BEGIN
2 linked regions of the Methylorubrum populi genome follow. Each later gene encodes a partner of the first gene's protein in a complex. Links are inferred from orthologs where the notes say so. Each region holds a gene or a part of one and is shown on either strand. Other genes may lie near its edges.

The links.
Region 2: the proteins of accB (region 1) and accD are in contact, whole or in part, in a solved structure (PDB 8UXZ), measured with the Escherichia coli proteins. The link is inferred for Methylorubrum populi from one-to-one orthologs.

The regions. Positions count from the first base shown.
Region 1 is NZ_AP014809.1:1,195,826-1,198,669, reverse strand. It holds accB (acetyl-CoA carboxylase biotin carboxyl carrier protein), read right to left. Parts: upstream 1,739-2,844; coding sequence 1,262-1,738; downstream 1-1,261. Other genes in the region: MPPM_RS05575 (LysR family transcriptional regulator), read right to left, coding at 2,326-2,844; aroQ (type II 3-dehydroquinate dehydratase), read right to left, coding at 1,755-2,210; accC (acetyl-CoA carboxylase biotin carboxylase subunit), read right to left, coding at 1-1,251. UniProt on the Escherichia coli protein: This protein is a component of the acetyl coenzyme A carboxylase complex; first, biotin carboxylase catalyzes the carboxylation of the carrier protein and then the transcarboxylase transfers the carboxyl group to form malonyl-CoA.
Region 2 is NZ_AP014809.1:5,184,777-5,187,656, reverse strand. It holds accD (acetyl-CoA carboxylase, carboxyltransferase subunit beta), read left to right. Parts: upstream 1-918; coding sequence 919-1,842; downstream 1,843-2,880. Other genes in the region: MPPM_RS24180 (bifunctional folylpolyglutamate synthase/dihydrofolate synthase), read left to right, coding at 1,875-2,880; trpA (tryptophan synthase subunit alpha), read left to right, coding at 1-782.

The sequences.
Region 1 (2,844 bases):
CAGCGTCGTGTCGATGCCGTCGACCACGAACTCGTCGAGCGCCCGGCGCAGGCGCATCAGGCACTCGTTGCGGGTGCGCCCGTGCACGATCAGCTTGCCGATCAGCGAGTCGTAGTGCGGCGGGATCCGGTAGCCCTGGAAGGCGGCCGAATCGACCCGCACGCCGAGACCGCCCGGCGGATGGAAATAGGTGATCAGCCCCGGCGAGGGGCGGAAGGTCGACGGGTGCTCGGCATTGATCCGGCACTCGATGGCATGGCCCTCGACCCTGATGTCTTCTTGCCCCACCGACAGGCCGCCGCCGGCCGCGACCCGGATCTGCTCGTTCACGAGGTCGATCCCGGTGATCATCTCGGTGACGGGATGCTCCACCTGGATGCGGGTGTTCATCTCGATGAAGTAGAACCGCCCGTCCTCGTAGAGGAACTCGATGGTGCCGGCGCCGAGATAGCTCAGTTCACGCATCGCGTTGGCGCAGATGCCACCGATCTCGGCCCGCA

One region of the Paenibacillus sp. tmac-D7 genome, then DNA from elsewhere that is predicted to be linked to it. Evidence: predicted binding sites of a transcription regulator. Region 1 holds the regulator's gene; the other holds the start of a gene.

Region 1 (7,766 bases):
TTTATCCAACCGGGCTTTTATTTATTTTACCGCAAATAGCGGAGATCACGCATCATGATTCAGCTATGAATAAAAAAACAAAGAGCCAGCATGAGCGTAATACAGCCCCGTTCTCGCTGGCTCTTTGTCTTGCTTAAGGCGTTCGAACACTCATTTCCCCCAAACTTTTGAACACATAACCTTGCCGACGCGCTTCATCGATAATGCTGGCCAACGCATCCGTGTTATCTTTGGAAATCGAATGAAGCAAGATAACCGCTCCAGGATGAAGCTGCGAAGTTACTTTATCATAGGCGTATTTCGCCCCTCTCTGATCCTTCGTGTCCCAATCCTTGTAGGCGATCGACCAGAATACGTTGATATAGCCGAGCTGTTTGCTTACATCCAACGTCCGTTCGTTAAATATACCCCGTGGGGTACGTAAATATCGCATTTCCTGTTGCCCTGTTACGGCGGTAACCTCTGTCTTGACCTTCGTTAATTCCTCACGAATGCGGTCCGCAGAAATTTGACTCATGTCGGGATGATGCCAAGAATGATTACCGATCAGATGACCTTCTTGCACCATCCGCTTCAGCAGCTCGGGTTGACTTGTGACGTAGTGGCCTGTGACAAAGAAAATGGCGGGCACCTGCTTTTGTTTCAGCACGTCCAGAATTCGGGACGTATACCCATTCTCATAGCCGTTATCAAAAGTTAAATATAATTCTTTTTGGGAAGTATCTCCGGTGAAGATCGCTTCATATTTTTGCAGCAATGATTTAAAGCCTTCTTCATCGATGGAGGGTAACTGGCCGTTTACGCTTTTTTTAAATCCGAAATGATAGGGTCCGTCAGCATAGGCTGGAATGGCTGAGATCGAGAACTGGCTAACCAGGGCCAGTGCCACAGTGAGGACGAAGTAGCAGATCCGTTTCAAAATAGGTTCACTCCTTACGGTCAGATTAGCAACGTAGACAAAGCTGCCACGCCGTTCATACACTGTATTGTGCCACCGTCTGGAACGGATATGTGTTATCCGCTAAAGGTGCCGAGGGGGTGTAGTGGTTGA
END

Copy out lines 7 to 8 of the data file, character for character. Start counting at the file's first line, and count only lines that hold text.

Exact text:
The sequences.
Region 1 (2,844 bases):